Avoiding bioenergy competition for food crops and land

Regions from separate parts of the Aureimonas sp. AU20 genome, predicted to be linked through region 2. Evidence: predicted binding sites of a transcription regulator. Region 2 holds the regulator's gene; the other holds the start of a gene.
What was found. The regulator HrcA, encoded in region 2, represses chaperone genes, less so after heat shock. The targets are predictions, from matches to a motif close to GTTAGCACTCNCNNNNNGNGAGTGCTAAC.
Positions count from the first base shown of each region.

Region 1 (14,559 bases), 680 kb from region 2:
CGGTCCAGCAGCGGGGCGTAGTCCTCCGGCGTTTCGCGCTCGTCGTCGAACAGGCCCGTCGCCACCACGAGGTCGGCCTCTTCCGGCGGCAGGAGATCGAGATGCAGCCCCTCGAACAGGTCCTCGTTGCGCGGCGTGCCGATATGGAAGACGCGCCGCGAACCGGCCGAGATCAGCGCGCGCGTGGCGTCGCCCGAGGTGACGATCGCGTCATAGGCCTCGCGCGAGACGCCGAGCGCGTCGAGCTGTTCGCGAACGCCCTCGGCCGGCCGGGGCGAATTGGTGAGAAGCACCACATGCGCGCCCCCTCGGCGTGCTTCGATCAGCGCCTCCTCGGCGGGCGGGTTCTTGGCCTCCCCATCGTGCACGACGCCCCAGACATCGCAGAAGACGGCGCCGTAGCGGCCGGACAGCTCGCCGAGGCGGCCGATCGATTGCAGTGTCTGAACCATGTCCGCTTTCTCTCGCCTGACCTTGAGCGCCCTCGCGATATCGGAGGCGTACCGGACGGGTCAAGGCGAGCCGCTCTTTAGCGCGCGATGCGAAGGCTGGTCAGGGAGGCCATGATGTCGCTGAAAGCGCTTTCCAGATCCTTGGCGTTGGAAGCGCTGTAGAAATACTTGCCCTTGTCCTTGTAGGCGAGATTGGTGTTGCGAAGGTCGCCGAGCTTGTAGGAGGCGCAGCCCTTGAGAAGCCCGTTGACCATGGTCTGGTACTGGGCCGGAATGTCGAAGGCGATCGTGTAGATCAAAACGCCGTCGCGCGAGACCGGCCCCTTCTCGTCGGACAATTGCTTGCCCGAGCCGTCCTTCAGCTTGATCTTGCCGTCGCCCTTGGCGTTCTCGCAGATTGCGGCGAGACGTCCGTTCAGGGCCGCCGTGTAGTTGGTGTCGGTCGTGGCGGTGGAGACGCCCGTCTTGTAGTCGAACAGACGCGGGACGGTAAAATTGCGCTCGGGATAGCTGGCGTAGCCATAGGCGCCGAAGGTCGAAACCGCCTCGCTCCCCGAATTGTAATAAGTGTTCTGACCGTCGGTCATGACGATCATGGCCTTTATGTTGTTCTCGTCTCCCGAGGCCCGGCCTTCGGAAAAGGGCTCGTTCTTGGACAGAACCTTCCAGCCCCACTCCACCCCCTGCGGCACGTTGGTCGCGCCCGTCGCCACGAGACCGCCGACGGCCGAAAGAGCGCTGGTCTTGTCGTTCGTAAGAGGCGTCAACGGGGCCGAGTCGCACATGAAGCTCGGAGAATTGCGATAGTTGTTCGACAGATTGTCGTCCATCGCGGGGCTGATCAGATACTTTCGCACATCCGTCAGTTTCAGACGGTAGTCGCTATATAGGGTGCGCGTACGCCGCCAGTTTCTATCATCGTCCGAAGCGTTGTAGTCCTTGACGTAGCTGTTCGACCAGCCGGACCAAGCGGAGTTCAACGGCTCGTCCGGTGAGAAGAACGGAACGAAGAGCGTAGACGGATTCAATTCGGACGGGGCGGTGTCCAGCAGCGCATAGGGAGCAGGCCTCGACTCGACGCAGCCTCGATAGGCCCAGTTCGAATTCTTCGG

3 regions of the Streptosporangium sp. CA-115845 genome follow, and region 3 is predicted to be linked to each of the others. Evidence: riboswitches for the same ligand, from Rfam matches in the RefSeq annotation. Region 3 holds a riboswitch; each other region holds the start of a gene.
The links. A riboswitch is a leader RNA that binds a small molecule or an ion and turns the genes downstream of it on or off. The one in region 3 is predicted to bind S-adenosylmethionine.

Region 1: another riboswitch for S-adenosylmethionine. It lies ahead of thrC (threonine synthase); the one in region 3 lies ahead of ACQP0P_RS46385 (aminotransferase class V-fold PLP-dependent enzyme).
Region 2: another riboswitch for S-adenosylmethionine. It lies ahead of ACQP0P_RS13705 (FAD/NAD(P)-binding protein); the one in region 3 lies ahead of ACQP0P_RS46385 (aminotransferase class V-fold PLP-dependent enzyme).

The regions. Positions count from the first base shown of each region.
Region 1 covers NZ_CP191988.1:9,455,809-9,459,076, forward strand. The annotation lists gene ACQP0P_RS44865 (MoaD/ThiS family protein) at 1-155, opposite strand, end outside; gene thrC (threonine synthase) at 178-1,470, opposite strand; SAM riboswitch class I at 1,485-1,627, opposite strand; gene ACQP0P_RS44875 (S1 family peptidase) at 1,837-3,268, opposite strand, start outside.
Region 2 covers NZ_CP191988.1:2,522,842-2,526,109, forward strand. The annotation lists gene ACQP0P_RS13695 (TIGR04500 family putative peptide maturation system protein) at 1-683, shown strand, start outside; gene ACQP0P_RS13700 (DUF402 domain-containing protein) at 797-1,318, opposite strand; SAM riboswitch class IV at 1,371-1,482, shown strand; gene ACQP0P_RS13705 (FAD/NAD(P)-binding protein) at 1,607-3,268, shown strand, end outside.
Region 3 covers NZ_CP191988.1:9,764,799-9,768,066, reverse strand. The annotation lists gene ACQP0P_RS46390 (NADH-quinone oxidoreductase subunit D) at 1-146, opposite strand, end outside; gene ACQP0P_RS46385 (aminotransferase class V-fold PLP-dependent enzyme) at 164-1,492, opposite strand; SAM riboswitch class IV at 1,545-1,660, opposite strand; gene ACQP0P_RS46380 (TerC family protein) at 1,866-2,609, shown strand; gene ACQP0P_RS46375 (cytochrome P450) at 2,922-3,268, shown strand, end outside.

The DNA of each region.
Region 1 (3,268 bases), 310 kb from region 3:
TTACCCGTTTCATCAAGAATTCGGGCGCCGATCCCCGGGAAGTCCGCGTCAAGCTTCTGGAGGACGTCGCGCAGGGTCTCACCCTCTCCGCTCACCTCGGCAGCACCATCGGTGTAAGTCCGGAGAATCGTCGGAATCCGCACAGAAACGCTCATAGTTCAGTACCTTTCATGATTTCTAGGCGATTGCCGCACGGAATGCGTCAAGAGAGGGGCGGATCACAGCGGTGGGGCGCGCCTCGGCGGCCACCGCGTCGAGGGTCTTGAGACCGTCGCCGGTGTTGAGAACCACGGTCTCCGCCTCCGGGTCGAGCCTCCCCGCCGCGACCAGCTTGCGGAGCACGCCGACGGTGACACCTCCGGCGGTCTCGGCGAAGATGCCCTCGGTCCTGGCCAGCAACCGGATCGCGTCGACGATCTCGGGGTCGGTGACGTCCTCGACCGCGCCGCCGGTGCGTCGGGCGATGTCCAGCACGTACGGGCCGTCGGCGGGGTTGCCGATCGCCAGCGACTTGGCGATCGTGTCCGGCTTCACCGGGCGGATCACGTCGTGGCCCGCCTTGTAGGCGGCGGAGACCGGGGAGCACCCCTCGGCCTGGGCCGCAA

This working paper (PDF) from the World Resources Institute (WRI) shows that any dedicated use of land for growing bioenergy inherently comes at the cost of not using that land for growing food or animal feed, or for storing carbon. In the past decade, governments have pushed to increase the use of bioenergy—the use of recently living plants for energy—by using crops for transportation biofuels and increasingly by harvesting trees for power generation. Although increasing energy supplies has provided one motivation, the belief that bioenergy use will help combat climate change has been another. However, bioenergy that entails the dedicated use of land to grow the energy feedstock will undercut efforts to combat climate change and to achieve a sustainable food future. The authors recommend several policy changes to phase out forms of bioenergy that use crops or that otherwise make dedicated use of land: 1) the set targets for biofuels need to be phased-out and no new policies should be established; 2) Governments should switch from low-carbon fuel standards to other measures of encouraging purchases of electric or hydrogen cars; 3) Exclude whole trees or introduce greenhouse gas accounting for wood from renewable energy standards to discourage their burning for reaching renewable energy standards; 4) Kyoto does not include the greenhouse gas emissions from burning biomass, this “accounting error” should be fixed. It concludes that much of the case for bioenergy is grounded in technological optimism and that a more realistic optimism must recognize the inherent limitations in photosynthesis by plants that will keep bioenergy’s land-use efficiency low, even under the most optimistic scenarios.